Leaving your lawn to grow long during May and June provides resources for butterfly and moth species to lay their eggs and grow. Lawns are a modern luxury, and turning them into wildflower meadows supports various grass and insect species.

Wildlife needs a help and No Mow May is an excellent way of helping, however big an area you have.

Highlights

  • Leaving your lawn to grow long in May and June supports butterfly and moth species to lay eggs and grow.
  • Lawns are a modern luxury, introduced in the mid-1700s as a status symbol, but the concept of a lawn is relatively new in human society.
  • Wildflower meadows, created by turning lawns into grasslands, support various grass and insect species.
  • Common grass species in lawns include Ryegrass, Yorkshire fog, Cocksfoot, and sweet vernal grass.
  • Moth and butterfly species like Meadow Brown, Speckled Wood, ringlets, Skippers, and marbled white feed on grass species in lawns.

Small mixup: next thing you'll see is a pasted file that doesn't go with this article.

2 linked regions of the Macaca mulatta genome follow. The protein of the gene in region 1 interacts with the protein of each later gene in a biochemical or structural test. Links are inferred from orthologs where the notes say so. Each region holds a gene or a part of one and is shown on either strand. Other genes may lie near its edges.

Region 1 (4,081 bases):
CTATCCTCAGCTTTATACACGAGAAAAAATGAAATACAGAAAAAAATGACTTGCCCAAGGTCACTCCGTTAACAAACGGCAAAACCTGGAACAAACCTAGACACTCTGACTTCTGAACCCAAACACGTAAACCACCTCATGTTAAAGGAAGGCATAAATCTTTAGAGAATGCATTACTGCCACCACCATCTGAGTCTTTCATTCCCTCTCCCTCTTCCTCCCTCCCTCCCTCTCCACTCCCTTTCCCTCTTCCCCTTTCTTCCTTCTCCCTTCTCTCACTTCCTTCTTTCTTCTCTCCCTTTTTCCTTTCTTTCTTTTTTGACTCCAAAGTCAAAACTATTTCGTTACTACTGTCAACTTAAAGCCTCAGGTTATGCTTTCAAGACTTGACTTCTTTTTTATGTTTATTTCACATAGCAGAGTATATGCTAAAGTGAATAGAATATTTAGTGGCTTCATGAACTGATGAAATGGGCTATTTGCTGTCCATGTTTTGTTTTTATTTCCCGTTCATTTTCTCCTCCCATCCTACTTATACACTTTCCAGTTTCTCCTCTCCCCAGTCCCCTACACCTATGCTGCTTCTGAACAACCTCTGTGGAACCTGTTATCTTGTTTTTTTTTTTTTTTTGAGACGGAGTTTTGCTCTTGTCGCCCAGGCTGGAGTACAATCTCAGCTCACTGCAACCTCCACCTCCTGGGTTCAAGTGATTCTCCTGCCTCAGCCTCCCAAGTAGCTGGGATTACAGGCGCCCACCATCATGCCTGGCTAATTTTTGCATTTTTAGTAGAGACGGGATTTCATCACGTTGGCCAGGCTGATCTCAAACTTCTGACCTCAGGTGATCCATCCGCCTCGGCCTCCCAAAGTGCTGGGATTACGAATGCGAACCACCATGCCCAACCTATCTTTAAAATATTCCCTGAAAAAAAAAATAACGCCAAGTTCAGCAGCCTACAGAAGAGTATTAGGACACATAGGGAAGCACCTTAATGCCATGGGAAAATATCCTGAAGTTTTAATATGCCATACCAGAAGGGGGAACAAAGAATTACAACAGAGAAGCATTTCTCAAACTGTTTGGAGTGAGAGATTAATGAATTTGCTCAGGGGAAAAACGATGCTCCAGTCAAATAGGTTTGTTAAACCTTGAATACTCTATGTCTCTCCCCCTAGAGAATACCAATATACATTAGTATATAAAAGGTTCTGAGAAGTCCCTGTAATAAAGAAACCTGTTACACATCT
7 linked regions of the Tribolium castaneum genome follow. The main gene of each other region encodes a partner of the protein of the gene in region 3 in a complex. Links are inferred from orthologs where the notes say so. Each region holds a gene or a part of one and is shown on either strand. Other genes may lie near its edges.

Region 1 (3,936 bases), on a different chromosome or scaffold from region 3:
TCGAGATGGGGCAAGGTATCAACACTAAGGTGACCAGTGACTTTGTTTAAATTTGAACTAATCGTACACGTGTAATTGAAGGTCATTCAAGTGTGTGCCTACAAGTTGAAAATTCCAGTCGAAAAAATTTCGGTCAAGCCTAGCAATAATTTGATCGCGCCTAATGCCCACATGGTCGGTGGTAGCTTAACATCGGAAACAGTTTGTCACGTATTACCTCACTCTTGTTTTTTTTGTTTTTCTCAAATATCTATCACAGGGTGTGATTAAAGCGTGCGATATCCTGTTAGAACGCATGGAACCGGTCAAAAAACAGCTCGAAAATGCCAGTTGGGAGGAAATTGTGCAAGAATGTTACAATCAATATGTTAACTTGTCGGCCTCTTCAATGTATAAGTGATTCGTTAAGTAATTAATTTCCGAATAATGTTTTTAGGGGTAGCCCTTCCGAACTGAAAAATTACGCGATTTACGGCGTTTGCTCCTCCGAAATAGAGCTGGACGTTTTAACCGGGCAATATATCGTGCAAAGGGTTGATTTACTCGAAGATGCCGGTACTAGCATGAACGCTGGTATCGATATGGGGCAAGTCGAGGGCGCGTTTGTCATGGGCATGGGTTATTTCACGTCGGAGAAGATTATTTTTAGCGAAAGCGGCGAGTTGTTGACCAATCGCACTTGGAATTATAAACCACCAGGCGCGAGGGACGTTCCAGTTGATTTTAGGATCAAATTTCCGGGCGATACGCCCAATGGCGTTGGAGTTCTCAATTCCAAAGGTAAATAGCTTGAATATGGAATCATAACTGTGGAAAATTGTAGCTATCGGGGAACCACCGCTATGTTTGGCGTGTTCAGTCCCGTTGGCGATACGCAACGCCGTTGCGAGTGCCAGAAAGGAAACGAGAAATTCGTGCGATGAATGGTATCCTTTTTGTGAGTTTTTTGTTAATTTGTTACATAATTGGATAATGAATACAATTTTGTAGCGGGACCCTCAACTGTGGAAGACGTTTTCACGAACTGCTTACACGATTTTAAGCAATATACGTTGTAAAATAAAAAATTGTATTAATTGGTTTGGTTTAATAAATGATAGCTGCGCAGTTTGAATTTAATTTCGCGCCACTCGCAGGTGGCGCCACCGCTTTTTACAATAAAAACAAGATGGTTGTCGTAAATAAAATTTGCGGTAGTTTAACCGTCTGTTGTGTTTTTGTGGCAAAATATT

The secret to growing meadows is to limit grass growth to allow other species to enter the sward. Start by removing cut grass (the arisings) for a few cuts. This decreases the nutrients available. You can then sow a suitable wildflower mix, or if there are plenty already in the grass, just allow them to grow on.

yellow rattle - No Mow May

To reduce grass vigour remove the arisings when you do cut. And if you are only going to cut in March and late summer consider growing Yellow Rattle , a grass hemi-parasite that will delight with their yellow flowers and reduce grass vigour as it does it.

The following video is from Plantlife

Tag: No Mow May

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